Ottmar Edenhofer, is Deputy Director and Chief Economist at the Potsdam Institute for Climate Impact Research (PIK), Professor of the Economics of Climate Change of the Technical University Berlin and Co-Chair of Working Group III of the Intergovernmental Panel on Climate Change (IPCC). Moreover, he is director of the Mercator Research Institute on Global Commons and Climate Change (MCC).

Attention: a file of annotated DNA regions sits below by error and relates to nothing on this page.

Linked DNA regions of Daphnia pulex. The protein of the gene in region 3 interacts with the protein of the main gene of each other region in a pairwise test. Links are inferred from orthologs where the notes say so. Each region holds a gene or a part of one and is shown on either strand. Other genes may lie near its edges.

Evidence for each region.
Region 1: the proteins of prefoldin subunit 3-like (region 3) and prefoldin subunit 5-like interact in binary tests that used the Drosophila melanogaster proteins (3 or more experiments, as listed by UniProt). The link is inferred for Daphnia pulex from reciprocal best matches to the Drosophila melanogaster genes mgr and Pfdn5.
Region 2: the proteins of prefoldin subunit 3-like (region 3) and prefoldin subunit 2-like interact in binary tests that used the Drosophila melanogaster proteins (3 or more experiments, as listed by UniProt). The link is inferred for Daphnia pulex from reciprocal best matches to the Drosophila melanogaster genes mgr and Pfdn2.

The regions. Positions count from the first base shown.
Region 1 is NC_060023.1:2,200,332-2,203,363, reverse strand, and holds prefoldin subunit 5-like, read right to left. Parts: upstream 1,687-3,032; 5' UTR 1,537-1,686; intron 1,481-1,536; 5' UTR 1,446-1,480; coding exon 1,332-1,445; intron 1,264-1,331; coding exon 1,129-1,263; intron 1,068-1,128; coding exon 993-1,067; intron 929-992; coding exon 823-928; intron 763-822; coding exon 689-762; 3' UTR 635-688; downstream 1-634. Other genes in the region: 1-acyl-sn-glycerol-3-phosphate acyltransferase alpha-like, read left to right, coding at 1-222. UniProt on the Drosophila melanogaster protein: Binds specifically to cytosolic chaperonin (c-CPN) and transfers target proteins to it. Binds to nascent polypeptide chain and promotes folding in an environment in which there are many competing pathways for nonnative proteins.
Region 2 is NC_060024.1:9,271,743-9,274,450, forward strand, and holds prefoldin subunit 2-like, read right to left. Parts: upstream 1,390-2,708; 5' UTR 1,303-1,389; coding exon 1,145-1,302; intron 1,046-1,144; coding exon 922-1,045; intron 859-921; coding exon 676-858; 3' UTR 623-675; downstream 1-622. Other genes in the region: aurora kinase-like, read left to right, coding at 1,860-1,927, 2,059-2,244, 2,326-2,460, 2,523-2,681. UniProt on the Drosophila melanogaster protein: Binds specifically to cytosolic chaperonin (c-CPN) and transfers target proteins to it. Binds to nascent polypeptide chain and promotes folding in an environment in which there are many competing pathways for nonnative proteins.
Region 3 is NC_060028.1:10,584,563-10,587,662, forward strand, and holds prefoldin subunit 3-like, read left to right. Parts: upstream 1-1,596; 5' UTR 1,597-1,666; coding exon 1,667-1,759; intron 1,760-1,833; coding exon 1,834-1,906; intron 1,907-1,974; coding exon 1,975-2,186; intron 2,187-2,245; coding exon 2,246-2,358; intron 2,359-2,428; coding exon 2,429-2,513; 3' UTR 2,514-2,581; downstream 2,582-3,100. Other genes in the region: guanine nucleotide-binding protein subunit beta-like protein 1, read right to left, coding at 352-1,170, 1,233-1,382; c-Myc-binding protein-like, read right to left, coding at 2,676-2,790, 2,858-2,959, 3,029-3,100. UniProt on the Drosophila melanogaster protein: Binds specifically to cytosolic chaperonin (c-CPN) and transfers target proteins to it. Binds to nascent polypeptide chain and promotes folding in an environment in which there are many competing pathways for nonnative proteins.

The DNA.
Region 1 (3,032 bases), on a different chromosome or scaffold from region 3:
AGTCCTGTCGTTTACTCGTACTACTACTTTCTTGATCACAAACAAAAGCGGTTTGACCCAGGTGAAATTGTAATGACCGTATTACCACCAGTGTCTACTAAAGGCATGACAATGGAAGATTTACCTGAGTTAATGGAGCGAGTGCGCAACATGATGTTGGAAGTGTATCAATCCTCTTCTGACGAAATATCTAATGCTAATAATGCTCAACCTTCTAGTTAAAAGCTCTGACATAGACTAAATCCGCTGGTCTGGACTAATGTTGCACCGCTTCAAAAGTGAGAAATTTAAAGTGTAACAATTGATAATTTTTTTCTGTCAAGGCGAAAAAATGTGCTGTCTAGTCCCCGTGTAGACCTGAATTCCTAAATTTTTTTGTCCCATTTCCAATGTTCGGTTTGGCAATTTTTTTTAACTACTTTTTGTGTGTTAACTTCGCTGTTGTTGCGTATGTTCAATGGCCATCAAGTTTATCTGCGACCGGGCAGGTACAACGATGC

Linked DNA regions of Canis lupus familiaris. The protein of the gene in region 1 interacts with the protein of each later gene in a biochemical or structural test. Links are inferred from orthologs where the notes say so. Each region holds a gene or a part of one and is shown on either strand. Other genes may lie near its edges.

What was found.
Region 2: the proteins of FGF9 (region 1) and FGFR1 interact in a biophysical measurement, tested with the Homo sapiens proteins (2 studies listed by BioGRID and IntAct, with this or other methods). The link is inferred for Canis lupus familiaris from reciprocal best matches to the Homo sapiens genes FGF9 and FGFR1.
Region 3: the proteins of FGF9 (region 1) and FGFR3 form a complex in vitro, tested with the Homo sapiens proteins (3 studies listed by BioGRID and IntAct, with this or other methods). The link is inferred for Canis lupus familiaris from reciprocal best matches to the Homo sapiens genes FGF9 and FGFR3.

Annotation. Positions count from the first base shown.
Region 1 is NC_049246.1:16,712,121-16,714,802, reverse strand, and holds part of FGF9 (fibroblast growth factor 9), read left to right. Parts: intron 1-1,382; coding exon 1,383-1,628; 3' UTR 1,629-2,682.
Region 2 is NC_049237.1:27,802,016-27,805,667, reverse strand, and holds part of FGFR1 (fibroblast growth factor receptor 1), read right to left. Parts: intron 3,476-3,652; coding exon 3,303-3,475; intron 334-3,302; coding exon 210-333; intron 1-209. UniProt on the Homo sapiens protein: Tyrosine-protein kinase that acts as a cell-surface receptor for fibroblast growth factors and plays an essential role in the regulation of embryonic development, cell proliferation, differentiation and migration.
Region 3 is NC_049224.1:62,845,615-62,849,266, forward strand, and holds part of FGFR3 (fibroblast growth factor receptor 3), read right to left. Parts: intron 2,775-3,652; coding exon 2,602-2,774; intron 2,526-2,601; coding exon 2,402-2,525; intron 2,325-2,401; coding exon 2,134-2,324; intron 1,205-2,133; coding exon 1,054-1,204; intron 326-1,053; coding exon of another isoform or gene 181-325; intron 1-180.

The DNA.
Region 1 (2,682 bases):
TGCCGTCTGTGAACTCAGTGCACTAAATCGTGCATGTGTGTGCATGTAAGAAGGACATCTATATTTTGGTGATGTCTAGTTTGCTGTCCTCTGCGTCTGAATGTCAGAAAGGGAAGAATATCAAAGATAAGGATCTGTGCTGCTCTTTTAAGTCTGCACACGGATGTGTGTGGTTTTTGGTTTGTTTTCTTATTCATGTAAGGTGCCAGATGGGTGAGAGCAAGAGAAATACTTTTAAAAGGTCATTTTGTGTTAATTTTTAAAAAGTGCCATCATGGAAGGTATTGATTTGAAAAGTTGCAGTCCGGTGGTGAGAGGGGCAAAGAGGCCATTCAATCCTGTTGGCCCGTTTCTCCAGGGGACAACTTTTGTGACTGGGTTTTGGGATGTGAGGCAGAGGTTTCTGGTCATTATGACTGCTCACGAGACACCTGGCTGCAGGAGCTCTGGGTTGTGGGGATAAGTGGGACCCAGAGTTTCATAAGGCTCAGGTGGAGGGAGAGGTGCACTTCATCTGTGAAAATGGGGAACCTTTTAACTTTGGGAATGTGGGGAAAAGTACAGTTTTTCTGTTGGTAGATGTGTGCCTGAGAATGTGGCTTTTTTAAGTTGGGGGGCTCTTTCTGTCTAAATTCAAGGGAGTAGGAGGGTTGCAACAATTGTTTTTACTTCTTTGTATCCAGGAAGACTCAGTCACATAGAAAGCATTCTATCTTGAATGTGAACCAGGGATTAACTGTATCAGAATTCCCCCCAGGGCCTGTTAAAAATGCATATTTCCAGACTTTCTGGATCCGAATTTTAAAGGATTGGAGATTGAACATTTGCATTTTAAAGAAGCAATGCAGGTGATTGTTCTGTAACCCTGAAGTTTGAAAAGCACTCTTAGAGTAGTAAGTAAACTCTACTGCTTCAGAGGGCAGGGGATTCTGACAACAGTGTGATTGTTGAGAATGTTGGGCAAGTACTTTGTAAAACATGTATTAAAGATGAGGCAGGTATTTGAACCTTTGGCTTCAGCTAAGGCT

Large-scale scientific assessments are needed to inform public policy adequately due to the complexity of social challenges, such as climate change. Yet, how can assessments of policy options be policy-relevant without being policy-prescriptive? This is particular relevant for the assessments carried out by the Intergovernmental Panel on Climate Change (IPCC) where hundreds of scientific experts review and evaluate the existing scientific knowledge, and integrate it across disciplines to make it policy-relevant. Can scientists—in their capacity as scientists—legitimately speak to power when their advice inevitably relies on both facts and values? The predominant technocratic and decisionist responses to this question misleadingly assume that facts and values can be neatly separated. Building on John Dewey’s philosophy, the “pragmatic-enlightened model” (PEM) of assessment-making refines existing pragmatic models. According to the PEM, policy objectives and their means can only be evaluated in light of the practical implications of the means. Learning about the side effects and synergies of the best means may require a revaluation of the policy objectives. Following the PEM, assessments would—based on a thorough problem analysis—explore alternative policy pathways, including their diverse practical consequences, overlaps and trade-offs, in cooperation with stakeholders. This may facilitate a learning process between scientists and decision makers about costs, risks and benefits of different options. To some extent, the IPCC Working Group III (AR5) has tried to conduct such a laborious interdisciplinary cartography of multiple objectives, multi-functional policy means and their many implications. Yet, besides overcoming research gaps and methodological problems in policy analysis, the cartography approach would require more willingness by decision makers, but also scientists, to openly and critically evaluate policies.